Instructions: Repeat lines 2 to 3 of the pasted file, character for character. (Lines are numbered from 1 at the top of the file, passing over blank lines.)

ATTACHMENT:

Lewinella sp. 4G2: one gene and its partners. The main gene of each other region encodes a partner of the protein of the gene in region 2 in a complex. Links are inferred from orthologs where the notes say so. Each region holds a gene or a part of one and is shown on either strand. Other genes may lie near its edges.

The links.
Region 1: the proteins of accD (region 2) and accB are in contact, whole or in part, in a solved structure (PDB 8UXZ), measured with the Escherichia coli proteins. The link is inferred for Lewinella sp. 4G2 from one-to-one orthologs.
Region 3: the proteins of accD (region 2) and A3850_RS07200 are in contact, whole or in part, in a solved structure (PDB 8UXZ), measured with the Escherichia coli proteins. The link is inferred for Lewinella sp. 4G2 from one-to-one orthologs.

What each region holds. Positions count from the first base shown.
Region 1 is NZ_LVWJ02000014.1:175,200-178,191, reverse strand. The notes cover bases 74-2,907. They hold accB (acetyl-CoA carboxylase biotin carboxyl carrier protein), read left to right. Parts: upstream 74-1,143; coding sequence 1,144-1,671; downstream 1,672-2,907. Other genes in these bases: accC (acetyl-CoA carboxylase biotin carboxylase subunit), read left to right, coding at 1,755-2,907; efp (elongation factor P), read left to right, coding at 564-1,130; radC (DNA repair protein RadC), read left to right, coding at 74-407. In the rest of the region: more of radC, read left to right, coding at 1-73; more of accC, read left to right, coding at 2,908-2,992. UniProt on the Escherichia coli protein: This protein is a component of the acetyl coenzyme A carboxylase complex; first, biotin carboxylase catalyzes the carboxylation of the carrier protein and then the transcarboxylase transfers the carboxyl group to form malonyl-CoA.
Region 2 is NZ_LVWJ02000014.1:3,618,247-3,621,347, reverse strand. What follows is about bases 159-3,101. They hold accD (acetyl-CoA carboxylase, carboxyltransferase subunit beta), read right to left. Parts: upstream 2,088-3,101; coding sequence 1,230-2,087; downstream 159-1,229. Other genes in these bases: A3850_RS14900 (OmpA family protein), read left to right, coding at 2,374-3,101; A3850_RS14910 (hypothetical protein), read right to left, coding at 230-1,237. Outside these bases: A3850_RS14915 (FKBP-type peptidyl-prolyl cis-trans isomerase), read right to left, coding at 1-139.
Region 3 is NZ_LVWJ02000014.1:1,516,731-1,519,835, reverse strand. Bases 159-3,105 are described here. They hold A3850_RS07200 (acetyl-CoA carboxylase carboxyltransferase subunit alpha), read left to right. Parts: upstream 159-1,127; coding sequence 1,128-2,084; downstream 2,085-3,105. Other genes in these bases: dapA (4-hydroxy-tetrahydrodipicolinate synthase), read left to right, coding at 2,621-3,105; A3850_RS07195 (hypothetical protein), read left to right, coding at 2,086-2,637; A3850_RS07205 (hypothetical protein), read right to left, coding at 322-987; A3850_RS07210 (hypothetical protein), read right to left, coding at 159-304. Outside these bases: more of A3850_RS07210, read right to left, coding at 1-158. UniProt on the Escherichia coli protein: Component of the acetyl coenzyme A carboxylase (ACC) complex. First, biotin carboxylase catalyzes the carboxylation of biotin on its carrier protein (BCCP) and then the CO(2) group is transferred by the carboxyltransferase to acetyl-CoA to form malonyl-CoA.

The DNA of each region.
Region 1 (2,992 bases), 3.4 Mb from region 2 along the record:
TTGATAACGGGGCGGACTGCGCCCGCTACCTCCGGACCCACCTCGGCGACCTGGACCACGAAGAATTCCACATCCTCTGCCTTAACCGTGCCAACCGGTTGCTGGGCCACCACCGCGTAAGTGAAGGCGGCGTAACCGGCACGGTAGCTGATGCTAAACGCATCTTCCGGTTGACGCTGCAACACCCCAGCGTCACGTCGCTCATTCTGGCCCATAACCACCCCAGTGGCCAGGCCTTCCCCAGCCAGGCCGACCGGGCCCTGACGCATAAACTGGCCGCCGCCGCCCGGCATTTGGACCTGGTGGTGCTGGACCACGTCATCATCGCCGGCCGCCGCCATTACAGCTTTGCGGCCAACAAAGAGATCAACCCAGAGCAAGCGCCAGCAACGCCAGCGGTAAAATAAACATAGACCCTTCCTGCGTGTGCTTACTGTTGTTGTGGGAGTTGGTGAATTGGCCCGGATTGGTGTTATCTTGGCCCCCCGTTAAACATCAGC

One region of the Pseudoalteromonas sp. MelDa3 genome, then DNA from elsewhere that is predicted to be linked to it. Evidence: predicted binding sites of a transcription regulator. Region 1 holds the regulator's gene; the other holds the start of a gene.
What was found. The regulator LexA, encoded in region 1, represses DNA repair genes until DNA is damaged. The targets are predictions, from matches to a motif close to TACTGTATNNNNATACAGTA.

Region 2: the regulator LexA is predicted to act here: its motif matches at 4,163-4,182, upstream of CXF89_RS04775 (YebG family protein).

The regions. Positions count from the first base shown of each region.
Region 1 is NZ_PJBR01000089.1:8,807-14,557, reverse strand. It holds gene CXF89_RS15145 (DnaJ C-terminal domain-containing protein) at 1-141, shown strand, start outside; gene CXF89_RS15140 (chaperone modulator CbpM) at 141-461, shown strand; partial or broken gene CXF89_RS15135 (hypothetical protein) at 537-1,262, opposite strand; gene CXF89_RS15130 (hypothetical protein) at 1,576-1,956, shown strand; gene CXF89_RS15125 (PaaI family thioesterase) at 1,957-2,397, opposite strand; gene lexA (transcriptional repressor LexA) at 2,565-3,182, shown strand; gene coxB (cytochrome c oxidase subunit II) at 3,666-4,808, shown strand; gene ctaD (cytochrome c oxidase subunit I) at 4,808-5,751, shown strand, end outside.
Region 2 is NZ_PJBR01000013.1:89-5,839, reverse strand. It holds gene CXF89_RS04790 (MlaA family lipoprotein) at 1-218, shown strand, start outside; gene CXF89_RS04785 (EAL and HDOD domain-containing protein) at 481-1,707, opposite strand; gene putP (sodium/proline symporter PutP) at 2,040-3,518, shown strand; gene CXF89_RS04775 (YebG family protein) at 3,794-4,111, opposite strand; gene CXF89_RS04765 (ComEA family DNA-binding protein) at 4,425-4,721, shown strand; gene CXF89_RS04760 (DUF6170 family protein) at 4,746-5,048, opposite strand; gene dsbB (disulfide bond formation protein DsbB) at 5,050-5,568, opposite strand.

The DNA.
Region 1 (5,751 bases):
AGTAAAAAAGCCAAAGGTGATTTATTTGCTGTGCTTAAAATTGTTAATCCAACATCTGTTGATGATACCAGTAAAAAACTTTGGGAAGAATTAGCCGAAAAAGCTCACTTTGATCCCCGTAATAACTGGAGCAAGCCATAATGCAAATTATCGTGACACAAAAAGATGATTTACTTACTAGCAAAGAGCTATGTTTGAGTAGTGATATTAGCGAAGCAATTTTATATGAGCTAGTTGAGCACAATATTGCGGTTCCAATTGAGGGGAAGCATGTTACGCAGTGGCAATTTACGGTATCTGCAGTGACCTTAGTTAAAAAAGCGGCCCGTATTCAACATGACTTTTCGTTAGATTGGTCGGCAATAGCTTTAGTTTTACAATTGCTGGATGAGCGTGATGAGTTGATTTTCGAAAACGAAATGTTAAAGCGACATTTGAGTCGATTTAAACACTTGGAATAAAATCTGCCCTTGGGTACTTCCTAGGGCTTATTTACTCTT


The links.
Region 1: the proteins of accD (region 2) and accB are in contact, whole or in part, in a solved structure (PDB 8UXZ), measured with the Escherichia coli proteins. The link is inferred for Lewinella sp. 4G2 from one-to-one orthologs.